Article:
The paper discusses three instances of silence in the life and writings of Sir Thomas More in terms of conversational and thematic silence. The first is the silence of the London citizenry in More's History of Richard the Third (1513). The second is the House of Commons' response of silence, in 1523, to Cardinal Wolsey's request to provide him, the Chancellor, with a substantial grant for state affairs; at that time, More was Speaker of the House. The third is More's fatal silence when he was required to take an oath supporting Henry VIII's divorce from Catherine and subsequent marriage to Anne Boleyn, and his refusal to discuss Henry's break from the Pope and the Roman Church.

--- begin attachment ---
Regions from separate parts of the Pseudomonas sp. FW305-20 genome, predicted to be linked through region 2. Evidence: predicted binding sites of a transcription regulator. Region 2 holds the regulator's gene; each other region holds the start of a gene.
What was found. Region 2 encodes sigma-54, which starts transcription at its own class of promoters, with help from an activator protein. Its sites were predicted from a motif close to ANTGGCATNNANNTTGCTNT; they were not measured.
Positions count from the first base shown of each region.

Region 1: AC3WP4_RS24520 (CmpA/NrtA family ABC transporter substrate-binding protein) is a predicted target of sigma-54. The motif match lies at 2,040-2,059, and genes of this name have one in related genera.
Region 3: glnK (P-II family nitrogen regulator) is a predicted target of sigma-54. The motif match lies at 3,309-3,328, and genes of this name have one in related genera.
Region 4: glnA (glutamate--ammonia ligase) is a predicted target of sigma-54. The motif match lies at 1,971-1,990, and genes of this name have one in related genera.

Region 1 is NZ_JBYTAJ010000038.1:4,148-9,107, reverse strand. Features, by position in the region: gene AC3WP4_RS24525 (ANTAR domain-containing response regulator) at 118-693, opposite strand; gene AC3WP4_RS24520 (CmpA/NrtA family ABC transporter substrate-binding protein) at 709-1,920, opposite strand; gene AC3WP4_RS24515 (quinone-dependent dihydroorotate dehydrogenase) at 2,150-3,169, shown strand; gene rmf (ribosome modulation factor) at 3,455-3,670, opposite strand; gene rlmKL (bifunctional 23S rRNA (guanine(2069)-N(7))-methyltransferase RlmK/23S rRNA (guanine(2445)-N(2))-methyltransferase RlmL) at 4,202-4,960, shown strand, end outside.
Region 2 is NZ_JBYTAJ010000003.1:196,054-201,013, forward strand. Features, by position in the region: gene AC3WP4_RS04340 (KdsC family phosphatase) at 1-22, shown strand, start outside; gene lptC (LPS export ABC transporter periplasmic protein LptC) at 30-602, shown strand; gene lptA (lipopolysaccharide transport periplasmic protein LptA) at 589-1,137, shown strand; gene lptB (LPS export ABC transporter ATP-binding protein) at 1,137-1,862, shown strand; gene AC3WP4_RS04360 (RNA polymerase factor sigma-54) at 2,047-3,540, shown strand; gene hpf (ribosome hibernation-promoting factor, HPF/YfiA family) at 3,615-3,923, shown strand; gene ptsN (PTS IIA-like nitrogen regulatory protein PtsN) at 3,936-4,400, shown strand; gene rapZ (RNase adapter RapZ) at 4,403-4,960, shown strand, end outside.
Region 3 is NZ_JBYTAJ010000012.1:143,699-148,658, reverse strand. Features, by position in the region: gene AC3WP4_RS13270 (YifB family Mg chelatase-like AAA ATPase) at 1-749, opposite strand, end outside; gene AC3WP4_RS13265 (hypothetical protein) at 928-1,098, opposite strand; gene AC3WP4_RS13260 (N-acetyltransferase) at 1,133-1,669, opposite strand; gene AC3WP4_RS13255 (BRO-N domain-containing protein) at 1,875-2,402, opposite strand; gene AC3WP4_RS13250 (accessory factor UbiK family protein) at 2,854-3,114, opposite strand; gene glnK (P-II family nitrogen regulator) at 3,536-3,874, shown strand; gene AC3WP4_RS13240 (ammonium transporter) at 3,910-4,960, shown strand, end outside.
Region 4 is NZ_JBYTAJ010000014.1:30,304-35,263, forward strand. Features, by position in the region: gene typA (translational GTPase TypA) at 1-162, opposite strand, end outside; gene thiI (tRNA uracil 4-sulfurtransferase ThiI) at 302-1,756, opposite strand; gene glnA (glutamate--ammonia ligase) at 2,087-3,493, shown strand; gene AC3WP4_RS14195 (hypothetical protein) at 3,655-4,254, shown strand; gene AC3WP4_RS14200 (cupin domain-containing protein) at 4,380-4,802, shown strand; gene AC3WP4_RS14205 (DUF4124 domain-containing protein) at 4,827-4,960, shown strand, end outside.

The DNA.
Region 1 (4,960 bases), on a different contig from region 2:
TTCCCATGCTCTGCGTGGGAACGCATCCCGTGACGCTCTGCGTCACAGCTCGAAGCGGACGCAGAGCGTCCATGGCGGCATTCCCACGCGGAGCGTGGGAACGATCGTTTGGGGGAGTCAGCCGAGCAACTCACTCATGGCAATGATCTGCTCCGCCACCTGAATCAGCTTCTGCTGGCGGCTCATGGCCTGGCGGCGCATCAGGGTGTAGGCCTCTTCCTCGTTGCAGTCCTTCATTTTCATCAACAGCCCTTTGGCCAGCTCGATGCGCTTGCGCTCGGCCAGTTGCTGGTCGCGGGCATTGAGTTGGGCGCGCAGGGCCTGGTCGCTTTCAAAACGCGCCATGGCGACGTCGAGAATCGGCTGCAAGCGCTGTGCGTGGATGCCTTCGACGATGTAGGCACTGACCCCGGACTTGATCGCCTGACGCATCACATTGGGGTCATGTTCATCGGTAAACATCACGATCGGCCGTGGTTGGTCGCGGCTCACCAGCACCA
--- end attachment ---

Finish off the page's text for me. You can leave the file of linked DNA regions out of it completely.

|Number of pages||22|
|Journal||Journal of Historical Pragmatics|
|State||Published - 2016|
Bibliographical notePublisher Copyright:
© John Benjamins Publishing Company.
- Speech acts
- Thomas More
ASJC Scopus subject areas
- Language and Linguistics
- Linguistics and Language